The Economic Terror of 9/11 and What Really Happened
By: Jeff Berwick
Sep 11, 2011
Last month we marked the 40th anniversary of the Federal Reserve Note being a completely unbacked fiat currency. This month marks another major event in the demise of the US dollar, September the 11th.
While we’ve been on a one way road to monetary ruin since at least 1913 the response to the events of September 11, 2001 have greatly accelerated the process.
On September 11, 2001, the total US Federal Government debt was $5,773,172,068,291.89 ($5.77 trillion). Today, on September 11, 2011, the total debt is $14,685,550,385,913.19 ($14.68 trillion). A 154% increase in total treasury debt in only the span of a decade.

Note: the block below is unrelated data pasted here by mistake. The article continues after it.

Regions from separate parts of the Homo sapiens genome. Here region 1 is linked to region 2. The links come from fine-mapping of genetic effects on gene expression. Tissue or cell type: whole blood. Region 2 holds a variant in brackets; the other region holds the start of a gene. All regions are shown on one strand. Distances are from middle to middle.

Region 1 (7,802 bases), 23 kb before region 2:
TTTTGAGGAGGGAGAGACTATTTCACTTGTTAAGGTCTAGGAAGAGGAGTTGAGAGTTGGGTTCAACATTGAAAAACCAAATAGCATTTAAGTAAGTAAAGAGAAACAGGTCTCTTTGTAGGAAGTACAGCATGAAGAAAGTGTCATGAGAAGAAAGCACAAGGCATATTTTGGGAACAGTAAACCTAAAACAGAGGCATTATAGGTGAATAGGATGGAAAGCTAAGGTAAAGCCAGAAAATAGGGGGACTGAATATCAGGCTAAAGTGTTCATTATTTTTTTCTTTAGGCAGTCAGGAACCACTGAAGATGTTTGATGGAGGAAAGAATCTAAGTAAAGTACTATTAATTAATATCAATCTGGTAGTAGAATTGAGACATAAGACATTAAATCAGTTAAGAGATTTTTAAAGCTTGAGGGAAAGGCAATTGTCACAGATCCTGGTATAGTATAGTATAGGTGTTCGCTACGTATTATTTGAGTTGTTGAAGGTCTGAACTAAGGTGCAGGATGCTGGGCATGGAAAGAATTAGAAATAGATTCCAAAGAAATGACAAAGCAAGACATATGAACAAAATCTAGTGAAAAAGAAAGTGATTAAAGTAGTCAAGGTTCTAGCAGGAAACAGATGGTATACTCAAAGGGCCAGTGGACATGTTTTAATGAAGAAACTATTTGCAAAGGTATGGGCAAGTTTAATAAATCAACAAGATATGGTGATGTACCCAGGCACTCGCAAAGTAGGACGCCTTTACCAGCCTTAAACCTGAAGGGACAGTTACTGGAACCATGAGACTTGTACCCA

If you believe in the Keynesian economics fallacy that government debt, disasters and destruction are good for the economy, September 11th came at a good time. The Dow Jones Industrial had been falling dramatically from its peak on January 14, 2000 of 11,722.98 to 9,605.51 on September 10th – down 2,117 from the 2000 high.
The NYSE re-opened on September 17th, 2001, and closed down 684.41 to 8920.70.
The events of September 11th included the destruction or loss of four aircraft ($385 million) and three buildings (WTC 1, 2 and 7) ($4.5 billion) – and damage to a government building – the Pentagon ($1 billion). Clearly there were other costs but these are the main damage costs. A total of about $6 billion (at today’s current deficit levels, this $6 billion is borrowed by the US Government every two days).